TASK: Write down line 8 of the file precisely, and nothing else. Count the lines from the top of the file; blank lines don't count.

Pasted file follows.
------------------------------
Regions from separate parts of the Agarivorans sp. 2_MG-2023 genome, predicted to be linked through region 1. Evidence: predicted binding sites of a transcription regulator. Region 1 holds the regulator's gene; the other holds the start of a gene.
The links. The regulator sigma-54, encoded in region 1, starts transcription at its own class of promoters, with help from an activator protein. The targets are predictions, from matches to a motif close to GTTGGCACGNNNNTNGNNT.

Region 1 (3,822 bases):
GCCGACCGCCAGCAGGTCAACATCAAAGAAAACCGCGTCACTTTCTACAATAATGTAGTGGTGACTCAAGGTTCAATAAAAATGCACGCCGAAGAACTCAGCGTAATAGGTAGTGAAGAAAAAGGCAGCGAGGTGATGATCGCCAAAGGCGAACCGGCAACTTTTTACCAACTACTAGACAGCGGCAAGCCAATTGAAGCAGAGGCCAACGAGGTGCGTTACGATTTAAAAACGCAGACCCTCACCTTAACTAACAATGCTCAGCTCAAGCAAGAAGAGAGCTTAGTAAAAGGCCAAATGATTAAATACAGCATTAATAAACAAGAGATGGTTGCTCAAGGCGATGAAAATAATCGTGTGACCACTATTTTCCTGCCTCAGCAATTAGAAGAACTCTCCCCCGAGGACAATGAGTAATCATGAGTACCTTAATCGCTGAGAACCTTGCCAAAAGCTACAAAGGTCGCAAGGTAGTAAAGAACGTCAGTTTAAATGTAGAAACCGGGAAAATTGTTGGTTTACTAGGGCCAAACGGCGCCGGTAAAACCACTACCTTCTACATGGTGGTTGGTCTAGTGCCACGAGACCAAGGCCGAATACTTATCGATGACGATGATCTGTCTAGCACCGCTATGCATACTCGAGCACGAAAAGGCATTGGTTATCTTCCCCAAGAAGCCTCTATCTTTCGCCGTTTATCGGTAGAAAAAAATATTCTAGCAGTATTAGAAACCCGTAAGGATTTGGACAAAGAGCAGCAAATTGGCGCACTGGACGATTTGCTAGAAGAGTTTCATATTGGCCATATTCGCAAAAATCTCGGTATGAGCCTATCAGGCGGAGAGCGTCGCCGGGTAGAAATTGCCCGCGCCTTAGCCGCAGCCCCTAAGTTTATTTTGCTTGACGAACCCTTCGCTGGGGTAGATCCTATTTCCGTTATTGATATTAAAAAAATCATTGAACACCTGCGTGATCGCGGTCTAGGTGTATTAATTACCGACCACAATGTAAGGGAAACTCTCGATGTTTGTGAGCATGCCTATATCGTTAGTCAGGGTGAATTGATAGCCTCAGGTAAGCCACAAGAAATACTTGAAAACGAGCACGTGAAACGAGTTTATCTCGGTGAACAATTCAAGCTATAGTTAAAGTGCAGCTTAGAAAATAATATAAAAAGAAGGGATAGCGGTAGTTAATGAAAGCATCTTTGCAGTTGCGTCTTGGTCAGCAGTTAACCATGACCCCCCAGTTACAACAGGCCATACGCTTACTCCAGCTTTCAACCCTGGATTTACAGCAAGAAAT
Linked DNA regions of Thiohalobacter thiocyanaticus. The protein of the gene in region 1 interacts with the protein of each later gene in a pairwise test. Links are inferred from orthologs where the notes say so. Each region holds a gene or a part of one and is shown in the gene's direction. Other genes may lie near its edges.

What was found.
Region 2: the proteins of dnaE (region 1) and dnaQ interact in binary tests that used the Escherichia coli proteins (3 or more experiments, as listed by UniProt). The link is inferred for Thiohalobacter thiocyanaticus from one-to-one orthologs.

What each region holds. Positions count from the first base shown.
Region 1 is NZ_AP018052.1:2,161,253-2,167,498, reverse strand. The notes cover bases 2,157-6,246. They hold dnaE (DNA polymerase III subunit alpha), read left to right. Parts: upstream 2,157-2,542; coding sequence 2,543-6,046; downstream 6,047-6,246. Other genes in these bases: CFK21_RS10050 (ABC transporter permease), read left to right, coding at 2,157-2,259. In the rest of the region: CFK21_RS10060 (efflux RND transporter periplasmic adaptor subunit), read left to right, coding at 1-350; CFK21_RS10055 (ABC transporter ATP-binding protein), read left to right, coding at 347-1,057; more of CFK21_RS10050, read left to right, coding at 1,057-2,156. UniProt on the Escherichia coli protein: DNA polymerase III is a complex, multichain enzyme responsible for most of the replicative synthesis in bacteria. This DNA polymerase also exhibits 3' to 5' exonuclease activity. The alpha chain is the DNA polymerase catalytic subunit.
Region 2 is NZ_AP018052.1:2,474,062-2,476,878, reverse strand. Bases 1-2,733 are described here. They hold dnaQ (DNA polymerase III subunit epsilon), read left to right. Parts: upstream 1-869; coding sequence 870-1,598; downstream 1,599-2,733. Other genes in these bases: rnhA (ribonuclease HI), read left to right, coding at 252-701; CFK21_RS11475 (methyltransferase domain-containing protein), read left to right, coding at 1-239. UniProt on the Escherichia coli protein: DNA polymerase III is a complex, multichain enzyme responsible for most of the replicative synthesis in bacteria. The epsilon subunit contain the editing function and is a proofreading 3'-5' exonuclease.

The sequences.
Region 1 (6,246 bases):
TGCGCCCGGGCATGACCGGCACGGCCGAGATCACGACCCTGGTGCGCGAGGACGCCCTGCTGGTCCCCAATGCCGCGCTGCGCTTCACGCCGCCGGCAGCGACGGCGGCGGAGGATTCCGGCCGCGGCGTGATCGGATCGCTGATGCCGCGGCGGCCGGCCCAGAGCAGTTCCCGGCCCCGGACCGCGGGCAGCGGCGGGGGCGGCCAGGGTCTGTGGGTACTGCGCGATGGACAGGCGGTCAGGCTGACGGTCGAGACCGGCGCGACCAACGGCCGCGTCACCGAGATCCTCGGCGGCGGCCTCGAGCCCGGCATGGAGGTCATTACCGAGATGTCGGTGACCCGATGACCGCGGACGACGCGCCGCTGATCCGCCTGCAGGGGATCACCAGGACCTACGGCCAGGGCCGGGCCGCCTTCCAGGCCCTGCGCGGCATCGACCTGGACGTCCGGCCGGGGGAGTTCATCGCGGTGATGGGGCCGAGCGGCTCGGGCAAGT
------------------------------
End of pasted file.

What each region holds. Positions count from the first base shown.